Honoring Grief in the Midst of Joy

I’m PMSing, which always makes me hyper-emotional, especially in response to music. Z. and I were listening to our favorite Pandora station through our Echo Dot (Raffi Children’s, for anyone interested), and this song came on that just made me cry–and it’s a children’s song!! It’s called “The Train Song” by Charlie Hope, and it wasn’t the words but the melody, which just hits the nostalgia/wistfulness part of my brain. The song has been stuck in my head all day.

After I put Z. to bed, I decided to take a shower, and I was randomly thinking about Thanksgiving and how exciting this next one will be; it’s the day before Zora’s first birthday. I then started thinking about last Thanksgiving, which was the day after Zora was born, and how I got the call from the agency, Thanksgiving morning, that her mother had delivered late the night before

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My Village

Just a few short weeks ago, my aunt died. This was a woman who was among the first to tell me she supported me fully when I told her I wanted to become a Single Mother by Choice (SMC) … the woman who threw me a baby shower, the first person aside of my mom to come visit my newborn son, and the woman who told me she thought it was “awesome” how I was choosing to live my life. To say her loss has been huge to me would be an understatement.

She was clearly beloved in her community, as evidenced by the hundreds of people who came to pay their respects at her wake and funeral. But I had always known that and admired it about her. And this woman, who I so wanted to emulate for many reasons, had me wonder as she lay dying of cancer, … Continue reading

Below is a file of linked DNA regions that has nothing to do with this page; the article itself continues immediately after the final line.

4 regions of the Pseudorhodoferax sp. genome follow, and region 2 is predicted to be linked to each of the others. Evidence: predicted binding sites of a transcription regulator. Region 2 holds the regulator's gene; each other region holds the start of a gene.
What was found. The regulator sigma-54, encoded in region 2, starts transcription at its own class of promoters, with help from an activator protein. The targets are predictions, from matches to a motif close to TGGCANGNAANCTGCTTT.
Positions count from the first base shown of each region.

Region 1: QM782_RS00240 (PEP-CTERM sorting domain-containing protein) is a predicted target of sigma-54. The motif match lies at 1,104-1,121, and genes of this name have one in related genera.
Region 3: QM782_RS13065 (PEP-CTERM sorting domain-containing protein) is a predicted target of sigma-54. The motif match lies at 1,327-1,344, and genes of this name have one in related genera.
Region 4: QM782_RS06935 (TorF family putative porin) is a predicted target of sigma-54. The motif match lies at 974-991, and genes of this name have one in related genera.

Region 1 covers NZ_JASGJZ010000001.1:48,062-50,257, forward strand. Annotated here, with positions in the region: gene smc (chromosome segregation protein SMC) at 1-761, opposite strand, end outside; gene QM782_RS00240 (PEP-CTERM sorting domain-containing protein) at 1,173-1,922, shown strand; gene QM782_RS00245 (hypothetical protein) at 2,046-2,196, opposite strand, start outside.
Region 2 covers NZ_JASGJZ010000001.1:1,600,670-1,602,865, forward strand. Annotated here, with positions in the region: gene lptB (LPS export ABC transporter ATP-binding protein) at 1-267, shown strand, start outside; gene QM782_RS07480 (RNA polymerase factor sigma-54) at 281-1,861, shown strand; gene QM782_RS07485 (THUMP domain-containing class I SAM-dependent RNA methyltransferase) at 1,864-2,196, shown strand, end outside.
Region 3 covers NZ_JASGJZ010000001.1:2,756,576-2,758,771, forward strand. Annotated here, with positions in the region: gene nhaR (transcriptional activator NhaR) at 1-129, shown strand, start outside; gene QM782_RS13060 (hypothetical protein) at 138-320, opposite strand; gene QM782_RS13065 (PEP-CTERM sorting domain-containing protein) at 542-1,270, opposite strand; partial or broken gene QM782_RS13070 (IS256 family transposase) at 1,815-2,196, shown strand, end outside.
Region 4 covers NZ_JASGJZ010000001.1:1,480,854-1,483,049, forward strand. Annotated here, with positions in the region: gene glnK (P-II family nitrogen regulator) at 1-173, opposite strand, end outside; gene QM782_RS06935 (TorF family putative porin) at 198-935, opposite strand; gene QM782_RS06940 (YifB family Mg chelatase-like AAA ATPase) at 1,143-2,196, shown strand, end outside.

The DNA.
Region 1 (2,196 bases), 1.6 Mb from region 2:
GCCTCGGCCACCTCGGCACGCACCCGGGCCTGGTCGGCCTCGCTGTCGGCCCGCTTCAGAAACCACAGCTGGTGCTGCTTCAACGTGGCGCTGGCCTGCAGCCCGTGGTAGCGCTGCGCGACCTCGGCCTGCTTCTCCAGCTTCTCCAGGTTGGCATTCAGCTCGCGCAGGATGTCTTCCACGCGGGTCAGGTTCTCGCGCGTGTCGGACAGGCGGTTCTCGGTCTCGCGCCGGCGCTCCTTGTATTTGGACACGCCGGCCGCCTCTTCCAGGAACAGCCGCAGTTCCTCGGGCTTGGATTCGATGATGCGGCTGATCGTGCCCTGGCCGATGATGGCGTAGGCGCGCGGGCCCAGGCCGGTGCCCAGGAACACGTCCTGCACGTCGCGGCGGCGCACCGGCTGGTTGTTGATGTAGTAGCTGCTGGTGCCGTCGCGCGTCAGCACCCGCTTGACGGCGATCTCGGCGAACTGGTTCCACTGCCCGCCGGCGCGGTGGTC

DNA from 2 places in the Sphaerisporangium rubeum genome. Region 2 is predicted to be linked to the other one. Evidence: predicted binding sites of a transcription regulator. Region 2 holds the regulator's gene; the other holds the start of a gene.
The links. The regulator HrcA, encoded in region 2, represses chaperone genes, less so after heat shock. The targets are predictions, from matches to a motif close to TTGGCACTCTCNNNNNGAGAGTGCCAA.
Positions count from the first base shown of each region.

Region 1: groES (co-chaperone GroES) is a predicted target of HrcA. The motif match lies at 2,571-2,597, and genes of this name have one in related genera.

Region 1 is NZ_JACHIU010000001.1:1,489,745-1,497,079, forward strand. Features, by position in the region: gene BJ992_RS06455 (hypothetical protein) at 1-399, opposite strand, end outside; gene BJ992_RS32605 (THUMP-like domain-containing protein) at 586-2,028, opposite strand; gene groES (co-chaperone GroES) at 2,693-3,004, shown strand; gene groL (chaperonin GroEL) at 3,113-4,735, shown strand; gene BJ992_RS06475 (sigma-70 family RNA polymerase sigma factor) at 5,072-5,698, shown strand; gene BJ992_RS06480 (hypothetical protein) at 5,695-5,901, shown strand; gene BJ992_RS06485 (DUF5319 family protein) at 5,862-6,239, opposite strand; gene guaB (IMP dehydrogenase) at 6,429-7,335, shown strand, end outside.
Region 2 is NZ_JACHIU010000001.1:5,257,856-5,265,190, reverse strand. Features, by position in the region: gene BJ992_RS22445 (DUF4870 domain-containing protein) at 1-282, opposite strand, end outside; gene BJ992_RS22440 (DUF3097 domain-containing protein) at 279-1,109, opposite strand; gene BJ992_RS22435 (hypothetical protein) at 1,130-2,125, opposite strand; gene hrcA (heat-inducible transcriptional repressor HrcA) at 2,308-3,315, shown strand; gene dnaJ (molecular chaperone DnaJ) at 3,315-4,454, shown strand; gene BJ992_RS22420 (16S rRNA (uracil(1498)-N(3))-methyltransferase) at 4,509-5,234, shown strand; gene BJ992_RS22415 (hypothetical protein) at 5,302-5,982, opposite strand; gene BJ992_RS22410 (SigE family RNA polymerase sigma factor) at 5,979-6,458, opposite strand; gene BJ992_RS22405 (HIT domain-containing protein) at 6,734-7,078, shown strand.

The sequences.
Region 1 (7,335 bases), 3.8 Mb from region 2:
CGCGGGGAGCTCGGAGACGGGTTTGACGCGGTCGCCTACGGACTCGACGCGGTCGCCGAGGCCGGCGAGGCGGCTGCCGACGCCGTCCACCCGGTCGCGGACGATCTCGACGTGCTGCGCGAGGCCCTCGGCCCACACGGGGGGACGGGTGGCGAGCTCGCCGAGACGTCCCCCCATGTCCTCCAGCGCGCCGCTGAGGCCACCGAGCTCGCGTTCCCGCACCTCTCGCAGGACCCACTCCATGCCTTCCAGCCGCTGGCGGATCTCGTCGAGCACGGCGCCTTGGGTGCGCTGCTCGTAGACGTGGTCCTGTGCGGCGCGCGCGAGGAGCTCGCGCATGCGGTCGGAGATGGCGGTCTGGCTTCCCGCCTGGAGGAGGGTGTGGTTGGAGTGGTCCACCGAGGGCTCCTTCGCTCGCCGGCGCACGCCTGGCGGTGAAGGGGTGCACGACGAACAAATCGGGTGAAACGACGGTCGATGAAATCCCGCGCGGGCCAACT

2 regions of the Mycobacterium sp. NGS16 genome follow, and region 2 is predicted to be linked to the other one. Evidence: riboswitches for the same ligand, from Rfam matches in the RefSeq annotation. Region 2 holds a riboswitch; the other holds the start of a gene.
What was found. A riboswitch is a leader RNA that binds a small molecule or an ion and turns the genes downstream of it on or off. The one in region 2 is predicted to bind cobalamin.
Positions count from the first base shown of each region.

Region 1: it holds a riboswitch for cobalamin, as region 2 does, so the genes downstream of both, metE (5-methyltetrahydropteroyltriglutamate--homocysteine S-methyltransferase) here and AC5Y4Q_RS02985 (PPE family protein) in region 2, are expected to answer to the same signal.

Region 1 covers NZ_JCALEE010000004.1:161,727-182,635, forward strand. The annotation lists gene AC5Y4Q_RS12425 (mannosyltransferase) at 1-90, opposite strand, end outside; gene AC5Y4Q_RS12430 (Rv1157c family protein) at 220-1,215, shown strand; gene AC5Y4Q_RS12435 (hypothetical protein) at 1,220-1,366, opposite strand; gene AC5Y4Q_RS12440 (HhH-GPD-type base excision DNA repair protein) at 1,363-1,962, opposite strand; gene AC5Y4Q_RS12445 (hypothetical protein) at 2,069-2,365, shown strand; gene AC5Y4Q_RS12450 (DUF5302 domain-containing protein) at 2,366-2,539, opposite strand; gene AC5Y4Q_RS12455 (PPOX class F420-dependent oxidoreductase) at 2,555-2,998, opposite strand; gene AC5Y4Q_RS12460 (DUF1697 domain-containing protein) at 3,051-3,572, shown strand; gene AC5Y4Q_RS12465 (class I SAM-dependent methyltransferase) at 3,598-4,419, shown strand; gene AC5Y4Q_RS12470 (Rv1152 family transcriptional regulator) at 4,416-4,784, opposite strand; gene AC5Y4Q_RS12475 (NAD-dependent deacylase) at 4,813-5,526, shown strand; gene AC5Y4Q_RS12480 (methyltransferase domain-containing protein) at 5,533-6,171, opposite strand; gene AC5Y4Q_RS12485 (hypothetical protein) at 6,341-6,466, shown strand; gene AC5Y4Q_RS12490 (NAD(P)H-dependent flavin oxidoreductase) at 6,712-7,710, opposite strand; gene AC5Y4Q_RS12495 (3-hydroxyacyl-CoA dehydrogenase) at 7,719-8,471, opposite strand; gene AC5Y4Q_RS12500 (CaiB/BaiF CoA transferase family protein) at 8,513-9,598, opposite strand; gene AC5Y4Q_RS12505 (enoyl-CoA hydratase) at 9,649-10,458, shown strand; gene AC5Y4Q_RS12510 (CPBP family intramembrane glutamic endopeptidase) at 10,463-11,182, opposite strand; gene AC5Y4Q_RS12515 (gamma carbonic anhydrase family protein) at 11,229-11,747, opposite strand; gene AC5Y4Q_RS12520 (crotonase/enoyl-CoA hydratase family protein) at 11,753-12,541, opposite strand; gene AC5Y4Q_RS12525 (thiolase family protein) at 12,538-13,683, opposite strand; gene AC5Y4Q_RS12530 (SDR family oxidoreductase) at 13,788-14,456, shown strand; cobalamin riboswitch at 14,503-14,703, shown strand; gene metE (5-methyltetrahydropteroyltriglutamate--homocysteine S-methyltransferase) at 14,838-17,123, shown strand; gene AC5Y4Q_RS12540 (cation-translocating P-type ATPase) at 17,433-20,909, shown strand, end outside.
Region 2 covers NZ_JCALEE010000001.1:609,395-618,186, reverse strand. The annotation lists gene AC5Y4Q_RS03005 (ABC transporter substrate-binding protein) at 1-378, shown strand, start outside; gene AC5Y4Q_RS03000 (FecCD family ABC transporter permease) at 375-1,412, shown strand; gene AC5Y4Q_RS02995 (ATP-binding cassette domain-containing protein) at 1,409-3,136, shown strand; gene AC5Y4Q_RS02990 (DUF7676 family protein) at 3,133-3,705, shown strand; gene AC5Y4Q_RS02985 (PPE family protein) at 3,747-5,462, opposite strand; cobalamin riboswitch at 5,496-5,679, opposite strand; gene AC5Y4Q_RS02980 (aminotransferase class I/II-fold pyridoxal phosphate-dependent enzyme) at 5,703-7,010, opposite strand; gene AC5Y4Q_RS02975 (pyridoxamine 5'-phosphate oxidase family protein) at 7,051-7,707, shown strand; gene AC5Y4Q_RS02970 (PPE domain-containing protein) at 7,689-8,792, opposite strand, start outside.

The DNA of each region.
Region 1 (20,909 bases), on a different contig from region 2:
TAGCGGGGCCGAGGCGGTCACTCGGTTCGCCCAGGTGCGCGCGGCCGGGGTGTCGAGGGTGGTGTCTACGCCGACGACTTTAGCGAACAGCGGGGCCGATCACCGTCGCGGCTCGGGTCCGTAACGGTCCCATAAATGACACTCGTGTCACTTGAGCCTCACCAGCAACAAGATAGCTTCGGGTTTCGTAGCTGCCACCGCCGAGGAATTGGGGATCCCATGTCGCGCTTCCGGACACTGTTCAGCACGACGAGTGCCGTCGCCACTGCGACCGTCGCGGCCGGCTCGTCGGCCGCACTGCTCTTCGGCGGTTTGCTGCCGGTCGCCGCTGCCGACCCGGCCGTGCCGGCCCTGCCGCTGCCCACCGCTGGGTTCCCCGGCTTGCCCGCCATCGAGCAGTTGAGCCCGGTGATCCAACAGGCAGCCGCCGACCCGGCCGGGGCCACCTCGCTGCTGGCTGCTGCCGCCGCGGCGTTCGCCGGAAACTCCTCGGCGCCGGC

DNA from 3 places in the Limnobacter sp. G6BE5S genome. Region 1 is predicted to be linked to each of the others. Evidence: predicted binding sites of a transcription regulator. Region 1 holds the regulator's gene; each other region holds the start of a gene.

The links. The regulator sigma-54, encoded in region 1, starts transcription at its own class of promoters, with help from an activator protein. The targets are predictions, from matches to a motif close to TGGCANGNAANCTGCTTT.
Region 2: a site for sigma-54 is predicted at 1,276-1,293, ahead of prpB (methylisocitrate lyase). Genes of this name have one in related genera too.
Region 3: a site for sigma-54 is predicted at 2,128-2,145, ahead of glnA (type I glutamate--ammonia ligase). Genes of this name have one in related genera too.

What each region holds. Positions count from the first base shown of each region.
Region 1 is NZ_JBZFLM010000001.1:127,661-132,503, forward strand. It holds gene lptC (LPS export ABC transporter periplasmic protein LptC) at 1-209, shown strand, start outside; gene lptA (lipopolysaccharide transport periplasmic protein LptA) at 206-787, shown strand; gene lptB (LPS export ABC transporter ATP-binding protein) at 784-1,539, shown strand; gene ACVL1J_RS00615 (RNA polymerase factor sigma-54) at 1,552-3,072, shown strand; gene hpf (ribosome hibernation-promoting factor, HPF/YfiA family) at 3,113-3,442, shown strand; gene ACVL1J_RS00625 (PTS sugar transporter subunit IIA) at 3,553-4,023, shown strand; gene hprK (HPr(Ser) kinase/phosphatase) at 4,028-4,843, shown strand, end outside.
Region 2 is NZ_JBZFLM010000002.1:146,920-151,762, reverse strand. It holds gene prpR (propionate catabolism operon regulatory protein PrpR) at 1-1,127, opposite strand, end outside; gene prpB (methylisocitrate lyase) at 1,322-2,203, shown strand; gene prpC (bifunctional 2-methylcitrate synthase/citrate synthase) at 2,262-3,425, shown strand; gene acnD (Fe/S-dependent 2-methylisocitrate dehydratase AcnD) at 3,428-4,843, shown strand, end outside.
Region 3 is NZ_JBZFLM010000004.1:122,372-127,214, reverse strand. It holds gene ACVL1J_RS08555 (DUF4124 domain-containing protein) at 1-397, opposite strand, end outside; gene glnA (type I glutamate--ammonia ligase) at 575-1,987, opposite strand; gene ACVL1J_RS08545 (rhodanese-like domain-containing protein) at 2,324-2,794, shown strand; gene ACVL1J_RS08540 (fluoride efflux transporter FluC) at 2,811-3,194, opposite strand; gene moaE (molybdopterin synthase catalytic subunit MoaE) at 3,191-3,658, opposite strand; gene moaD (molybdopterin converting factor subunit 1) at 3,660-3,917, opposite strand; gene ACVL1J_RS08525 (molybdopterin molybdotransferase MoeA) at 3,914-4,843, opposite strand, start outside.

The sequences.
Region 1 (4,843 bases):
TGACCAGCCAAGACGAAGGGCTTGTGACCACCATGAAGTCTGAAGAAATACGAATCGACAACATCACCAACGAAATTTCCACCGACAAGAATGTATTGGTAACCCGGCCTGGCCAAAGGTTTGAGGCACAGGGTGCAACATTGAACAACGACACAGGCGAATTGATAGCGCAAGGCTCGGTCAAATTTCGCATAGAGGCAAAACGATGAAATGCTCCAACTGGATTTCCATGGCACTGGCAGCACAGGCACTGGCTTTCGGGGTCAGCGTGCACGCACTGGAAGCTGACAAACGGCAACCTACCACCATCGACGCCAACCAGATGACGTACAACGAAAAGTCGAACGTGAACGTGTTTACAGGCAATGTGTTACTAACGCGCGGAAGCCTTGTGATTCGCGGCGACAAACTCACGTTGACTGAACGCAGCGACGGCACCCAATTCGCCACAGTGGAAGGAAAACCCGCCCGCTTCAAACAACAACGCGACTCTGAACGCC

I recall learning the stages of grief in graduate school. D-A-B-D-A, my professor stated. He was providing an acronym to assist us with recalling that grief progressed through the stages of Denial then Anger followed by Bargaining then Depression and finally Acceptance. The stages appeared to make sense and seemed pretty straightforward; that is until you actually have to go through them!

I ran head-on into grief when I began to view motherhood as a reality I must experience. Why was I grieving? I had to mourn the loss of my vision for the future, my Plan A (as it’s often referred to in the world of SMC). Plan A for me meant boyfriend, followed by marriage, and then children. But that is not how life played itself out, and at the age of 42, I was left having to consider a new path: Plan B.

When I joined the … Continue reading

“SMC has been a huge inspiration to me from the moment I became a member. I got to know many wonderful women who encouraged me to take the leap of faith and whose support over the years was just great. I treasure the life-long friendships that I have developed.”

– Rada Lankina